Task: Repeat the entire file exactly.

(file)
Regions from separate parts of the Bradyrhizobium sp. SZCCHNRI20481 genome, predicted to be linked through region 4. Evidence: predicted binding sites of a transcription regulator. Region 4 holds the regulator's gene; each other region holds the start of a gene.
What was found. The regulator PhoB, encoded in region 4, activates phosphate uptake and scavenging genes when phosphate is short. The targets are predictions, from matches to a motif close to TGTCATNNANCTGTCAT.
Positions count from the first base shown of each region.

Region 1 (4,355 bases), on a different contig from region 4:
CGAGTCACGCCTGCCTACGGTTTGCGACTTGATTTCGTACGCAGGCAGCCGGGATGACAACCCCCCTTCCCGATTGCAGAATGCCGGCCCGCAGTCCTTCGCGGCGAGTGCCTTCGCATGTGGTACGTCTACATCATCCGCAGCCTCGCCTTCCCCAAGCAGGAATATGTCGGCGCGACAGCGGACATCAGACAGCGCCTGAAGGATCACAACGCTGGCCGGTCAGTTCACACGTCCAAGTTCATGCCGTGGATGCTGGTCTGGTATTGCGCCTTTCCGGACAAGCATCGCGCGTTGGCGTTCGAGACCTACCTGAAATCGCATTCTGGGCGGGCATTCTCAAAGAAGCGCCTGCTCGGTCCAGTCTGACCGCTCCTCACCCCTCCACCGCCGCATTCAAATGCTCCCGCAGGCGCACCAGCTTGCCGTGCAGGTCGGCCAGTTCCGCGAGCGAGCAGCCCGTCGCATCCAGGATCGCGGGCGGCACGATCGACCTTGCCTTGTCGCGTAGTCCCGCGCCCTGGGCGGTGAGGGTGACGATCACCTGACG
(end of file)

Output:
Regions from separate parts of the Bradyrhizobium sp. SZCCHNRI20481 genome, predicted to be linked through region 4. Evidence: predicted binding sites of a transcription regulator. Region 4 holds the regulator's gene; each other region holds the start of a gene.
What was found. The regulator PhoB, encoded in region 4, activates phosphate uptake and scavenging genes when phosphate is short. The targets are predictions, from matches to a motif close to TGTCATNNANCTGTCAT.
Positions count from the first base shown of each region.

Region 1 (4,355 bases), on a different contig from region 4:
CGAGTCACGCCTGCCTACGGTTTGCGACTTGATTTCGTACGCAGGCAGCCGGGATGACAACCCCCCTTCCCGATTGCAGAATGCCGGCCCGCAGTCCTTCGCGGCGAGTGCCTTCGCATGTGGTACGTCTACATCATCCGCAGCCTCGCCTTCCCCAAGCAGGAATATGTCGGCGCGACAGCGGACATCAGACAGCGCCTGAAGGATCACAACGCTGGCCGGTCAGTTCACACGTCCAAGTTCATGCCGTGGATGCTGGTCTGGTATTGCGCCTTTCCGGACAAGCATCGCGCGTTGGCGTTCGAGACCTACCTGAAATCGCATTCTGGGCGGGCATTCTCAAAGAAGCGCCTGCTCGGTCCAGTCTGACCGCTCCTCACCCCTCCACCGCCGCATTCAAATGCTCCCGCAGGCGCACCAGCTTGCCGTGCAGGTCGGCCAGTTCCGCGAGCGAGCAGCCCGTCGCATCCAGGATCGCGGGCGGCACGATCGACCTTGCCTTGTCGCGTAGTCCCGCGCCCTGGGCGGTGAGGGTGACGATCACCTGACG